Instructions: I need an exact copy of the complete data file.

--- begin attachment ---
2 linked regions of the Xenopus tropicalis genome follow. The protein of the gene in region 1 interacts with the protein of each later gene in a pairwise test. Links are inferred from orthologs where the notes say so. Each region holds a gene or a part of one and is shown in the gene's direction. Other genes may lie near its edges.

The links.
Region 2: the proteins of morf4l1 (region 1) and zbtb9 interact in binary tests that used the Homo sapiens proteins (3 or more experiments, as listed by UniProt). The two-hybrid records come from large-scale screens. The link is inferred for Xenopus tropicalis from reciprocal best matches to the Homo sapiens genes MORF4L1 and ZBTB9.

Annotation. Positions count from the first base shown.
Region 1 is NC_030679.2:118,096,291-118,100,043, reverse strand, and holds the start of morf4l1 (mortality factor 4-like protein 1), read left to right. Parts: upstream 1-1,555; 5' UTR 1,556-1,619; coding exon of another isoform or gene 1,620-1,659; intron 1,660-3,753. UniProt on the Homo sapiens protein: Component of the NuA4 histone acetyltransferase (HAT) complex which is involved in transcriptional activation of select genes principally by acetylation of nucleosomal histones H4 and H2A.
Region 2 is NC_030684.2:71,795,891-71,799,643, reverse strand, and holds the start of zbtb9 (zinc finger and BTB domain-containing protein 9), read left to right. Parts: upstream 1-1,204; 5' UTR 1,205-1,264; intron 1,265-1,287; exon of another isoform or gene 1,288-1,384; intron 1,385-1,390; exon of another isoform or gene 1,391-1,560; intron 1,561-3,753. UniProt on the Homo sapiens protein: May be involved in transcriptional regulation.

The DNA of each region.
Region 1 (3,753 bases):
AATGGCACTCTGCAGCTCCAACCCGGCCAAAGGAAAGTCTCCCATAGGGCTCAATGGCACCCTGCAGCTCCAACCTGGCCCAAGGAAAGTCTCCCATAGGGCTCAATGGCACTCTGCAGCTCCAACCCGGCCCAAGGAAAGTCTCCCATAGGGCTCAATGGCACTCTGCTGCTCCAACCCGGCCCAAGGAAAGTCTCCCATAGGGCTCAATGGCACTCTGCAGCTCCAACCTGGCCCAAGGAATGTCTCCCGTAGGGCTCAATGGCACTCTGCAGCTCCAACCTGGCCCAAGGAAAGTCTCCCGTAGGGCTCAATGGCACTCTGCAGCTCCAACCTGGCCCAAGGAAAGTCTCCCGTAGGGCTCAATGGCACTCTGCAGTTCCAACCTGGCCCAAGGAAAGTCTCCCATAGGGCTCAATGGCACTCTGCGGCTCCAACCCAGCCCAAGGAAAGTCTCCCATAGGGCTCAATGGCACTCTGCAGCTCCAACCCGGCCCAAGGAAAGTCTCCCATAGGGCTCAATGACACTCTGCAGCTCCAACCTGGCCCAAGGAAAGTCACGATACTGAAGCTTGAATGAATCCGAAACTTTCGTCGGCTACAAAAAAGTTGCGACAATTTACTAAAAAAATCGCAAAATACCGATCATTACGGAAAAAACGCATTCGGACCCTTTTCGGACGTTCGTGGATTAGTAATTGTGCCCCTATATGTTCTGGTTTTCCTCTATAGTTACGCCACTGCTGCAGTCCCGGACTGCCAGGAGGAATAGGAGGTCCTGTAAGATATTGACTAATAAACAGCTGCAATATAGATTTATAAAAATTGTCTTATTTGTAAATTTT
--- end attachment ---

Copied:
2 linked regions of the Xenopus tropicalis genome follow. The protein of the gene in region 1 interacts with the protein of each later gene in a pairwise test. Links are inferred from orthologs where the notes say so. Each region holds a gene or a part of one and is shown in the gene's direction. Other genes may lie near its edges.

The links.
Region 2: the proteins of morf4l1 (region 1) and zbtb9 interact in binary tests that used the Homo sapiens proteins (3 or more experiments, as listed by UniProt). The two-hybrid records come from large-scale screens. The link is inferred for Xenopus tropicalis from reciprocal best matches to the Homo sapiens genes MORF4L1 and ZBTB9.

Annotation. Positions count from the first base shown.
Region 1 is NC_030679.2:118,096,291-118,100,043, reverse strand, and holds the start of morf4l1 (mortality factor 4-like protein 1), read left to right. Parts: upstream 1-1,555; 5' UTR 1,556-1,619; coding exon of another isoform or gene 1,620-1,659; intron 1,660-3,753. UniProt on the Homo sapiens protein: Component of the NuA4 histone acetyltransferase (HAT) complex which is involved in transcriptional activation of select genes principally by acetylation of nucleosomal histones H4 and H2A.
Region 2 is NC_030684.2:71,795,891-71,799,643, reverse strand, and holds the start of zbtb9 (zinc finger and BTB domain-containing protein 9), read left to right. Parts: upstream 1-1,204; 5' UTR 1,205-1,264; intron 1,265-1,287; exon of another isoform or gene 1,288-1,384; intron 1,385-1,390; exon of another isoform or gene 1,391-1,560; intron 1,561-3,753. UniProt on the Homo sapiens protein: May be involved in transcriptional regulation.

The DNA of each region.
Region 1 (3,753 bases):
AATGGCACTCTGCAGCTCCAACCCGGCCAAAGGAAAGTCTCCCATAGGGCTCAATGGCACCCTGCAGCTCCAACCTGGCCCAAGGAAAGTCTCCCATAGGGCTCAATGGCACTCTGCAGCTCCAACCCGGCCCAAGGAAAGTCTCCCATAGGGCTCAATGGCACTCTGCTGCTCCAACCCGGCCCAAGGAAAGTCTCCCATAGGGCTCAATGGCACTCTGCAGCTCCAACCTGGCCCAAGGAATGTCTCCCGTAGGGCTCAATGGCACTCTGCAGCTCCAACCTGGCCCAAGGAAAGTCTCCCGTAGGGCTCAATGGCACTCTGCAGCTCCAACCTGGCCCAAGGAAAGTCTCCCGTAGGGCTCAATGGCACTCTGCAGTTCCAACCTGGCCCAAGGAAAGTCTCCCATAGGGCTCAATGGCACTCTGCGGCTCCAACCCAGCCCAAGGAAAGTCTCCCATAGGGCTCAATGGCACTCTGCAGCTCCAACCCGGCCCAAGGAAAGTCTCCCATAGGGCTCAATGACACTCTGCAGCTCCAACCTGGCCCAAGGAAAGTCACGATACTGAAGCTTGAATGAATCCGAAACTTTCGTCGGCTACAAAAAAGTTGCGACAATTTACTAAAAAAATCGCAAAATACCGATCATTACGGAAAAAACGCATTCGGACCCTTTTCGGACGTTCGTGGATTAGTAATTGTGCCCCTATATGTTCTGGTTTTCCTCTATAGTTACGCCACTGCTGCAGTCCCGGACTGCCAGGAGGAATAGGAGGTCCTGTAAGATATTGACTAATAAACAGCTGCAATATAGATTTATAAAAATTGTCTTATTTGTAAATTTT